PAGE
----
Dr. Ellis on Adjuvant CDK4/6 Inhibition in HR-Positive Breast Cancer

Matthew J. Ellis, MD, PhD
Published: Tuesday, Oct 02, 2018



Matthew J. Ellis, MD, PhD, professor and director, Lester and Sue Smith Breast Center, associate director of precision medicine, Dan L. Duncan Comprehensive Cancer Center, Baylor College of Medicine, discusses adjuvant CDK4/6 inhibition in hormone receptor (HR)-positive breast cancer.

Physicians do not yet know how effective CDK4/6 inhibitors are going to be in the adjuvant setting, only that they will show some degree of efficacy, says Ellis. Ellis notes that no one could have predicted the effectiveness of tamoxifen in the adjuvant setting from the metastatic data. Now, physicians know that it is very effective against micrometastatic disease with lasting survival benefit.

Physicians hope that CDK4/6 inhibitors produce similar responses. Ellis explains that there is good evidence that CDK4/6 inhibitors perturb the immune system in viable ways and may even alter the immunogenicity of estrogen receptor-positive tumors in favor of T-cell responses. Still, physicians have to understand why these drugs eventually fail and how that failure might be avoided with other agents, says Ellis.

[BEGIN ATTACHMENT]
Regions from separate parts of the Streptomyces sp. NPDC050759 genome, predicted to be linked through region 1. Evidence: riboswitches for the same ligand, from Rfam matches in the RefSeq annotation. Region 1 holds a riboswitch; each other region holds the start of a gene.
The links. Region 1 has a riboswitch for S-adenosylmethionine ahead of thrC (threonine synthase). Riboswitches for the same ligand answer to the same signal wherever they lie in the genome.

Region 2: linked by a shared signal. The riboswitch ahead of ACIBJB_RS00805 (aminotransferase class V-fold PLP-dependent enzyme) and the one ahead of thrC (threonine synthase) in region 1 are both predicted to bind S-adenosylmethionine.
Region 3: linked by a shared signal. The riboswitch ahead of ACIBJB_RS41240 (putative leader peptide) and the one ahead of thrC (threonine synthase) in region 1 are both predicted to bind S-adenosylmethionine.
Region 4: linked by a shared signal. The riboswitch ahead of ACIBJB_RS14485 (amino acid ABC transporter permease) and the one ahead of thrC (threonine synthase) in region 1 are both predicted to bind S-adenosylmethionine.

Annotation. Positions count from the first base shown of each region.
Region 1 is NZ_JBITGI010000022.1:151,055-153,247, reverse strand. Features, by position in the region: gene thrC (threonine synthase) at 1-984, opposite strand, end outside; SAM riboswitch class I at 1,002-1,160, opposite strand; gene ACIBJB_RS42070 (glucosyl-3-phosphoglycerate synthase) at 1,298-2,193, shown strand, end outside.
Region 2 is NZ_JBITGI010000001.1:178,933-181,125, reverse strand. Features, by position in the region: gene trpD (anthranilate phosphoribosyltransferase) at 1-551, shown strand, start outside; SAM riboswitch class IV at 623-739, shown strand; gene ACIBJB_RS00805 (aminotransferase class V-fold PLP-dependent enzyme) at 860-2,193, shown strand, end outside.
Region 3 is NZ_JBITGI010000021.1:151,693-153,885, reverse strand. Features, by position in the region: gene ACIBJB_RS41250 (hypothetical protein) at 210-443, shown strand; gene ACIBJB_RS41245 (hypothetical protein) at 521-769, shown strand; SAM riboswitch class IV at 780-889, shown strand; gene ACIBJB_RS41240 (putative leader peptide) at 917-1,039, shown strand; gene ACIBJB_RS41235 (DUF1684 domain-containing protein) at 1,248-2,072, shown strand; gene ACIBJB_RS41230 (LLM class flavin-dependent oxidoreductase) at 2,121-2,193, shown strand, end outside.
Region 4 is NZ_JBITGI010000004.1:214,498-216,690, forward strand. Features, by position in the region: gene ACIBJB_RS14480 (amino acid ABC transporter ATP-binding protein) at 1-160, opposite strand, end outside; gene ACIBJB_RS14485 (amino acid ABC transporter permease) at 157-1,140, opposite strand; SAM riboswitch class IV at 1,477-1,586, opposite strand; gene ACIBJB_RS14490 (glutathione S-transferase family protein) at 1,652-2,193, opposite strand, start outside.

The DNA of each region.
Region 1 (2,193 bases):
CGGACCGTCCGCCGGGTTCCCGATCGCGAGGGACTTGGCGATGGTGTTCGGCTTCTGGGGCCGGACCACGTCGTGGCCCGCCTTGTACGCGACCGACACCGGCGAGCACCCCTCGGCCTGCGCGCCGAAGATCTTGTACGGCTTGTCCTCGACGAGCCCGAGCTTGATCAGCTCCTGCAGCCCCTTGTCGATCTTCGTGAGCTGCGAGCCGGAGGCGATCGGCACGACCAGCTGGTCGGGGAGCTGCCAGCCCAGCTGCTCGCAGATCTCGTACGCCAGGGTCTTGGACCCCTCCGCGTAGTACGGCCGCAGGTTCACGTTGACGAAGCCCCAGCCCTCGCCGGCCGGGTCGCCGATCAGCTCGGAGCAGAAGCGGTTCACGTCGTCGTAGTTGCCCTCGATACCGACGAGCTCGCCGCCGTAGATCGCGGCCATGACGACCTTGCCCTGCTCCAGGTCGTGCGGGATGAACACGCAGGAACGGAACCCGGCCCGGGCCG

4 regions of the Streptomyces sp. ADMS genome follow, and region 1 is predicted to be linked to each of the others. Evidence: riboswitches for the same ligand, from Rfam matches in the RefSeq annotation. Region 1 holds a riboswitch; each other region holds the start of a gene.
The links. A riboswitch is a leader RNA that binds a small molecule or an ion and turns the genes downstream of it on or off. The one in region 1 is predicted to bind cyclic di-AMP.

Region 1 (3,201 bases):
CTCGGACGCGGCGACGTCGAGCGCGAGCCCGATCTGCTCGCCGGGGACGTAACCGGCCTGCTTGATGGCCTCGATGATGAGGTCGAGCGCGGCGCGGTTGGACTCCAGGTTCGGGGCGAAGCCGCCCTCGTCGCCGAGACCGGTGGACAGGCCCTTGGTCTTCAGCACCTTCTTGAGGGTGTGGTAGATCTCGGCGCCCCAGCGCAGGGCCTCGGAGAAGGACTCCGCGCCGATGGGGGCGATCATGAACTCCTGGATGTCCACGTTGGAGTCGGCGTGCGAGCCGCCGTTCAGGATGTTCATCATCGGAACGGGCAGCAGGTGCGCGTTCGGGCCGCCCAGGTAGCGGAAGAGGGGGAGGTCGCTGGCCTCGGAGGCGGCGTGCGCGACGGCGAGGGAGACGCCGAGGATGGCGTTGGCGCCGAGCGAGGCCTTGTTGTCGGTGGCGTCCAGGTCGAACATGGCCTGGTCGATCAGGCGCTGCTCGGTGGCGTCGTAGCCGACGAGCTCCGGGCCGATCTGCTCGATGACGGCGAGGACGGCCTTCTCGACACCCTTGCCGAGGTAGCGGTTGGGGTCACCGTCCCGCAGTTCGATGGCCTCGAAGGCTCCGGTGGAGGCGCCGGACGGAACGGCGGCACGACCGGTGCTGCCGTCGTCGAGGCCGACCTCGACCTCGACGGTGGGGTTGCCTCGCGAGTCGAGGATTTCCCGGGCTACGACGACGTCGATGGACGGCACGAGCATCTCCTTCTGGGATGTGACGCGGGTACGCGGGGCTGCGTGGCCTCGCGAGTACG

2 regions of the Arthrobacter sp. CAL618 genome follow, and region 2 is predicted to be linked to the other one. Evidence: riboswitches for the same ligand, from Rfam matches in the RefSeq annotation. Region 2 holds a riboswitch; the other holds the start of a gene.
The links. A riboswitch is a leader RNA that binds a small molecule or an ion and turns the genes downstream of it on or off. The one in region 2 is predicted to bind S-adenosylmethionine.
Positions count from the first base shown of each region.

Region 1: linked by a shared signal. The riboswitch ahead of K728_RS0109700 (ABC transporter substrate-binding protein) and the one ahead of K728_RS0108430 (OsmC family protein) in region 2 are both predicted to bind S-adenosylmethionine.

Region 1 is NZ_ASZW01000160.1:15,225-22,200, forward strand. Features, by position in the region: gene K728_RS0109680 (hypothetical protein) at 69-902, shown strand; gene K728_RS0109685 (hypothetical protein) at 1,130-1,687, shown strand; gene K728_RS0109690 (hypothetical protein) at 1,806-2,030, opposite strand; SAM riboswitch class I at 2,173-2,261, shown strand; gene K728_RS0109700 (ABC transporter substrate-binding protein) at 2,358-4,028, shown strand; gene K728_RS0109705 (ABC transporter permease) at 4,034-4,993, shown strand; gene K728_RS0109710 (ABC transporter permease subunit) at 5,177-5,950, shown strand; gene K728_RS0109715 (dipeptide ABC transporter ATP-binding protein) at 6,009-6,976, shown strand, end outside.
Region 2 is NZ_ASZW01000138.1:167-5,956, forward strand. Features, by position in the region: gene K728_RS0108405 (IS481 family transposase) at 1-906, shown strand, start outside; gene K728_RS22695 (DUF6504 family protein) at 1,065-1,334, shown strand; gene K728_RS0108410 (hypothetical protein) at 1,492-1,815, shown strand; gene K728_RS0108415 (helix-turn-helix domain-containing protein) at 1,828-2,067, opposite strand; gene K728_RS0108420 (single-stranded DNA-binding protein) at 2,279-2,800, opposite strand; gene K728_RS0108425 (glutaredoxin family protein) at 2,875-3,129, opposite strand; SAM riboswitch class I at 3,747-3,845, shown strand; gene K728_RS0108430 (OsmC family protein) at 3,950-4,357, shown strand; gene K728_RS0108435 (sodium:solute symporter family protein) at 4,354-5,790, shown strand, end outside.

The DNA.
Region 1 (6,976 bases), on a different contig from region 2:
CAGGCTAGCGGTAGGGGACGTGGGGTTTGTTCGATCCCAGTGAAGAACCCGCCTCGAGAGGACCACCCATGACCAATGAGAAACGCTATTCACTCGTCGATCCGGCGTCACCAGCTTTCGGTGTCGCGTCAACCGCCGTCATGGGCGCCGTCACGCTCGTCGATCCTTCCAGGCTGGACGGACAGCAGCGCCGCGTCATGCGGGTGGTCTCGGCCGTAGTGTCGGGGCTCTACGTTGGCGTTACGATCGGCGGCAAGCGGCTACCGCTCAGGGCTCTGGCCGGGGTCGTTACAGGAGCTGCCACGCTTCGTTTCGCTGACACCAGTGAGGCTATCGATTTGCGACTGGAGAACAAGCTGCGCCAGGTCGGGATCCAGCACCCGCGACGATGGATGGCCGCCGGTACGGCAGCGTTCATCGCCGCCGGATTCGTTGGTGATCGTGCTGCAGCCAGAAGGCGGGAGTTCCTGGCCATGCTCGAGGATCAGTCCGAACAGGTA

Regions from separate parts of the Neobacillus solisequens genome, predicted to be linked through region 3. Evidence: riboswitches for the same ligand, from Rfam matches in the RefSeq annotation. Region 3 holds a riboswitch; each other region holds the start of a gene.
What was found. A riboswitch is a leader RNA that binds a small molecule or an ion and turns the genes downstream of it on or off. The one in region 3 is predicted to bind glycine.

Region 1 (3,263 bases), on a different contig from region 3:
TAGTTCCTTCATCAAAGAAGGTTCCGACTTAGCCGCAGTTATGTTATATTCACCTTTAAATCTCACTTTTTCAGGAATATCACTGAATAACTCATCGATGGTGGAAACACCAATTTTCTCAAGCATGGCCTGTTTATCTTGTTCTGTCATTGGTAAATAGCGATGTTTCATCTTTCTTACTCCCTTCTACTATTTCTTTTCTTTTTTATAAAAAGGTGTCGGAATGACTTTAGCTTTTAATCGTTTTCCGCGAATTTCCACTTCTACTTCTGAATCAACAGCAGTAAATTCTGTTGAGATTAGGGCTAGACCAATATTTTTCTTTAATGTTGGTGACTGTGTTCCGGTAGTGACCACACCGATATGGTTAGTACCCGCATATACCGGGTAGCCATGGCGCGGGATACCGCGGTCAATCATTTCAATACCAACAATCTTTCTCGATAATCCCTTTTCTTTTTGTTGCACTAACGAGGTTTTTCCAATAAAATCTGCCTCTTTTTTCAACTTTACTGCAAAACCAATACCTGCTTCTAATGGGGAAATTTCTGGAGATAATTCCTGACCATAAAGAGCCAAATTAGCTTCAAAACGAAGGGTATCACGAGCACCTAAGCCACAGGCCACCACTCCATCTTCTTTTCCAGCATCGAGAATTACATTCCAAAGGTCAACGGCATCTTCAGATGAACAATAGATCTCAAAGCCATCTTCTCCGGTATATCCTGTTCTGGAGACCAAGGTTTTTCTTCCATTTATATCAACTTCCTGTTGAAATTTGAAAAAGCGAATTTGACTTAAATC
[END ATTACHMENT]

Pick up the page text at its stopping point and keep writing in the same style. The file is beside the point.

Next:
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Matthew J. Ellis, MD, PhD, professor and director, Lester and Sue Smith Breast Center, associate director of precision medicine, Dan L. Duncan Comprehensive Cancer Center, Baylor College of Medicine, discusses adjuvant CDK4/6 inhibition in hormone receptor (HR)-positive breast cancer.

Physicians do not yet know how effective CDK4/6 inhibitors are going to be in the adjuvant setting, only that they will show some degree of efficacy, says Ellis. Ellis notes that no one could have predicted the effectiveness of tamoxifen in the adjuvant setting from the metastatic data. Now, physicians know that it is very effective against micrometastatic disease with lasting survival benefit.

Physicians hope that CDK4/6 inhibitors produce similar responses. Ellis explains that there is good evidence that CDK4/6 inhibitors perturb the immune system in viable ways and may even alter the immunogenicity of estrogen receptor-positive tumors in favor of T-cell responses. Still, physicians have to understand why these drugs eventually fail and how that failure might be avoided with other agents, says Ellis.



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Online CME Activities
TitleExpiration DateCME Credits
Advances In™ Tumor Testing: Interpreting Genomic Profiles to Optimize Breast Cancer TreatmentJun 29, 20191.5
Oncology Briefings™: Current Perspectives on Preventing and Managing Tumor Lysis SyndromeJun 30, 20191.0
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